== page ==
Jump to content

Disguise Delimit

Members
  • Posts

    20
  • Joined

  • Last visited

  • Days Won

    2

Everything posted by Disguise Delimit

  1. They vary. Usually there will be a warning light in red, high on the coaming, and a sound through the headset, often a repeated beep. If rotor RPM get low there is another light and a different sound, like the rising beep you hear from a car alarm. Newer aircraft might have a female voice telling you what the problem is - "bitching Betty".
  2. Hmmm. A rock descending from above would more likely hit the rotor before the window. The rock would need to be horizontal to miss the rotor, but that sort of speed might not be possible from a volcano. A birdstrike, however, is a horizontal entry to a window, and in the past has incapacitated many aircrew. I only know of one case of a bird killing a pilot, it was an F-111 doing 450kt. A chopper would be doing maybe 125-150kt when hitting a bird.
  3. The callsign is usually displayed on a label on the instrument panel - when we hop from one machine to another, it is easy to forget which one you are in. Why is your aircraft crashing? Don't worry about describing it, plenty of pilots are not as touchy as Hobie, and will give you some sensible advice. That video is interesting - the first water landing was from an engine failure in the hover, and the second engine only had enough power to cushion the water landing. After landing on the water, the pilot lowered the landing gear to make the cg lower down and give a bit of stability in the water. But nobody expected him to try a single-engine takeoff by moving forward to gain translational lift and fly away on one engine. Especially with the gear down - lots of drag, and low down, making the nose dip too far. Not sure why the pilot didn't stop the exercise when the nose first dipped, but he persisted and the machine was wrecked.
  4. I've got 15,000 hrs rotary wing, what are the chances of me getting a fixed wing slot with 40 hrs F/W? Zot. zilch. You will probably have to build time considerably, at your expense, before they will talk to you. But your Plank stories will go down well in the coffee room.
  5. My previous boss had 3 choppers, one of which was an S-76, and the budget for it was $4500 an hour, based on 250 hrs a year. One time it flew for 2 hrs to convey only 12 meat pies to where the boss wanted to eat them.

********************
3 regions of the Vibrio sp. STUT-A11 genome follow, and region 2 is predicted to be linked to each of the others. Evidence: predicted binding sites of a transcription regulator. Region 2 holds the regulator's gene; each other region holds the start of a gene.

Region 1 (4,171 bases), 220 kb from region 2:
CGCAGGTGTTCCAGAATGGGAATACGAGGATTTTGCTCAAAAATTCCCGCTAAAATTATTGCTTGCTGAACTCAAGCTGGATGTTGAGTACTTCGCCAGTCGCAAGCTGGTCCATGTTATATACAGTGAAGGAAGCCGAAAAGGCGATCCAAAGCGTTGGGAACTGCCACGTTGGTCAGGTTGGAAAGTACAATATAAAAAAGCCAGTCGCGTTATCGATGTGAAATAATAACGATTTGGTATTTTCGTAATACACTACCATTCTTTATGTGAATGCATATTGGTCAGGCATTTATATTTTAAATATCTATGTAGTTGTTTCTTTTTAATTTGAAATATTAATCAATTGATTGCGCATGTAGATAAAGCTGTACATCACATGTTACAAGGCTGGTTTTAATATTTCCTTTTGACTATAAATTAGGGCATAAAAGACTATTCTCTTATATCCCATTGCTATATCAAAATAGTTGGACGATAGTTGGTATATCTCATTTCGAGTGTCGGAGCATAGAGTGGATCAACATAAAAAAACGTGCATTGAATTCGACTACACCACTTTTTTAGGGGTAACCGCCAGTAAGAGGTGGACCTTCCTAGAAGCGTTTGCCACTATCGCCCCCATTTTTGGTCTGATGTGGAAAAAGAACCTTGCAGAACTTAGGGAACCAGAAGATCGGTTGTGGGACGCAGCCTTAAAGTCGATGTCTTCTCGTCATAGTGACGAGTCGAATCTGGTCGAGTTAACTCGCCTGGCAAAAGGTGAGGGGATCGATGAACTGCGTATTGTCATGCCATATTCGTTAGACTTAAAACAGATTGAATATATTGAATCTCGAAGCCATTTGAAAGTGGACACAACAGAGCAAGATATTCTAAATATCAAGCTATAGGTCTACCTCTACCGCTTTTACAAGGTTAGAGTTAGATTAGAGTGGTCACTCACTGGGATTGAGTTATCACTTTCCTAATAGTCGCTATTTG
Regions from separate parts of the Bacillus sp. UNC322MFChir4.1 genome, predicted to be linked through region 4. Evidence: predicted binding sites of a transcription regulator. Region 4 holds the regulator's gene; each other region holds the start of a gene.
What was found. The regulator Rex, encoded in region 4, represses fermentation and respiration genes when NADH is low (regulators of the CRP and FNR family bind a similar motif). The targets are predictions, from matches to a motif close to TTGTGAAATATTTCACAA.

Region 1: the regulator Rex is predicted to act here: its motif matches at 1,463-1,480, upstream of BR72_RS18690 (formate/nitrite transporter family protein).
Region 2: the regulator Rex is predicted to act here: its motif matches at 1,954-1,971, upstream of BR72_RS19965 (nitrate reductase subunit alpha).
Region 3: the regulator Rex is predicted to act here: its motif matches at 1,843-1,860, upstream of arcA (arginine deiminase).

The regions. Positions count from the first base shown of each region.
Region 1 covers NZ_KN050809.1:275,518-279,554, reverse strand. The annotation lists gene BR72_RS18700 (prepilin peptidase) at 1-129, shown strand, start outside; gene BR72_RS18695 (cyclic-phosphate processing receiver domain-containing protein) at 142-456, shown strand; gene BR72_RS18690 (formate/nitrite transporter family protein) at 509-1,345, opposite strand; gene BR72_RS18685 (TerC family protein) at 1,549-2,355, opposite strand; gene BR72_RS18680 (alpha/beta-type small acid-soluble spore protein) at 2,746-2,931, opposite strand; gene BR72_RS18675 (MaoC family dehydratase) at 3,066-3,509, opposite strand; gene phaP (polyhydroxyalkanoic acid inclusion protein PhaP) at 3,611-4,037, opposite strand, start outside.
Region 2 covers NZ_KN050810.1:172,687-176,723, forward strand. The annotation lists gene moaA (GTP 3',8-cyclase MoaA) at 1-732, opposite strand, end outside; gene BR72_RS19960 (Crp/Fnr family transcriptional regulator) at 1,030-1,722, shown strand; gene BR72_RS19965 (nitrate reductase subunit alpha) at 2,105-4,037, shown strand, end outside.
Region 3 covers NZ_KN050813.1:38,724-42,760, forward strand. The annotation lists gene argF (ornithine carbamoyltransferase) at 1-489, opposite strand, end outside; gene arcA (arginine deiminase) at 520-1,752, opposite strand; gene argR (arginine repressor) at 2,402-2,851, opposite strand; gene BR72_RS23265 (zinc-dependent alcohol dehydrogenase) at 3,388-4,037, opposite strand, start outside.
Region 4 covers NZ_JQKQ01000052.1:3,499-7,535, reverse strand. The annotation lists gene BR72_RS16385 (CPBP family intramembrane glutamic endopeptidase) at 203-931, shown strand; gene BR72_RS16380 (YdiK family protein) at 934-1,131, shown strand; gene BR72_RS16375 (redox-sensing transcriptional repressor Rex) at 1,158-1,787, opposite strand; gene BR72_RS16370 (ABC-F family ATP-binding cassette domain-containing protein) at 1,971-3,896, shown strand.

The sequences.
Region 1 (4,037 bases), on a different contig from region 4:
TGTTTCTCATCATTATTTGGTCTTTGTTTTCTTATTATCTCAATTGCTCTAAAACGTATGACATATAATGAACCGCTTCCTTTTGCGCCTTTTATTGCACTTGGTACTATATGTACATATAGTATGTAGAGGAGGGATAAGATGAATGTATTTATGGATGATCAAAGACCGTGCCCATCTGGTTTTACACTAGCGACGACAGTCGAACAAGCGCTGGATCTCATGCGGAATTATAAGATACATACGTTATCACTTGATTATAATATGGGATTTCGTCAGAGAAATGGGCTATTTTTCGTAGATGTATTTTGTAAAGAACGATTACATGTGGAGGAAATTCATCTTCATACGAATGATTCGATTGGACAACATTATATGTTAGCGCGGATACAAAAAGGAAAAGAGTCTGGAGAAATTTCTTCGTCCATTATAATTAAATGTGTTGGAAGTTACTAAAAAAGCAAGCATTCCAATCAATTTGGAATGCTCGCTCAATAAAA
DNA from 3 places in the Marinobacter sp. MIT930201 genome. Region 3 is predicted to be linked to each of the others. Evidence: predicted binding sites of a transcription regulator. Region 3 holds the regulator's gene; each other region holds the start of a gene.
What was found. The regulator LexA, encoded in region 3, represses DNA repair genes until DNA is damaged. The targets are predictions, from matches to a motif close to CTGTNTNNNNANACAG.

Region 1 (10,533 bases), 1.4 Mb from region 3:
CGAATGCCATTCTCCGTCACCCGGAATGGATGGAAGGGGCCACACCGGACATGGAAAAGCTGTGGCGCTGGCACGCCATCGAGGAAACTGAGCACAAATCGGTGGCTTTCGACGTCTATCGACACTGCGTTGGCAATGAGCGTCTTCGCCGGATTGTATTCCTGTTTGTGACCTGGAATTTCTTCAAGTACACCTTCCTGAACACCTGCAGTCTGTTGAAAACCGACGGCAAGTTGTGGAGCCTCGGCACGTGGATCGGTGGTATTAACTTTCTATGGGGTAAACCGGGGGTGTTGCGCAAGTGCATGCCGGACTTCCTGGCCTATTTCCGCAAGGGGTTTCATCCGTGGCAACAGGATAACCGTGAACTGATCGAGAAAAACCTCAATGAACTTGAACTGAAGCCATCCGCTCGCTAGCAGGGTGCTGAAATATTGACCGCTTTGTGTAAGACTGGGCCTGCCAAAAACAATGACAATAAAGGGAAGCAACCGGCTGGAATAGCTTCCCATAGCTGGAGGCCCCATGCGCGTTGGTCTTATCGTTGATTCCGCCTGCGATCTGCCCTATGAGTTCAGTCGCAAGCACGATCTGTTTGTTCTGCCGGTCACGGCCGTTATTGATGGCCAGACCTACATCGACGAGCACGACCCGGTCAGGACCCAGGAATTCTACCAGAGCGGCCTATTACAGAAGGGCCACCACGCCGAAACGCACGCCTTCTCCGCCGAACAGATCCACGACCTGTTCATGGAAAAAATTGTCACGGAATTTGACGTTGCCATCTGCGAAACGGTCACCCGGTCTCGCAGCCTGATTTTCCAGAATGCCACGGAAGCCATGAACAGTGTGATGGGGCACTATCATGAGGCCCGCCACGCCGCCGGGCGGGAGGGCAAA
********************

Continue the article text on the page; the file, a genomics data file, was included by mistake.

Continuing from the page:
6. I hated being in the Enstrom from the first second. It rattled, shook, and tried to remove the fillings from my head. The engine was so dismal that it needed 30"MAP to fly S&L, which meant that if the turbo failed, it couldn't even hold height. The inside layout reminded me of a 1973 car. It refused to re-start when hot, and needed to cool off for 20 minutes before it would fire again. I ended up with 10 hours on the rotten things, and went back to the pleasant little R22. And I already had 7000 hrs in turbine B206 and UH-1, so I wasn't a beginner.
  7. The problem was that the front of the blade, as it rotated, was going down with the main rotor downwash, and was losing efficiency - the back blade was in clearer air, but the loss from the front blade was substantial. When Bell flipped the whole thing to the other side, the front blade now rotated up into the downwash, gaining a lot of extra relative airflow. A simple fix and very worthwhile, known as the flip-flop tail rotor.
  8. No, they operate at constant pitch, so as the weight goes up, the RRPM must also rise. Heavy weight, loud screams. Not more efficient. A real helicopter is able to run at constant RRPM by increasing the pitch with increasing weight. What can these do that a small helicopter could not? The dream of pilotless is only a dream. The regulations have not changed to allow door-to-door passenger ops. despite the posts from 2017 saying "in 3-5 years it will happen." The range is still too small to have any passenger purpose. There appears to be no space for pax to put suitcases to get to the airport. Keep dreaming.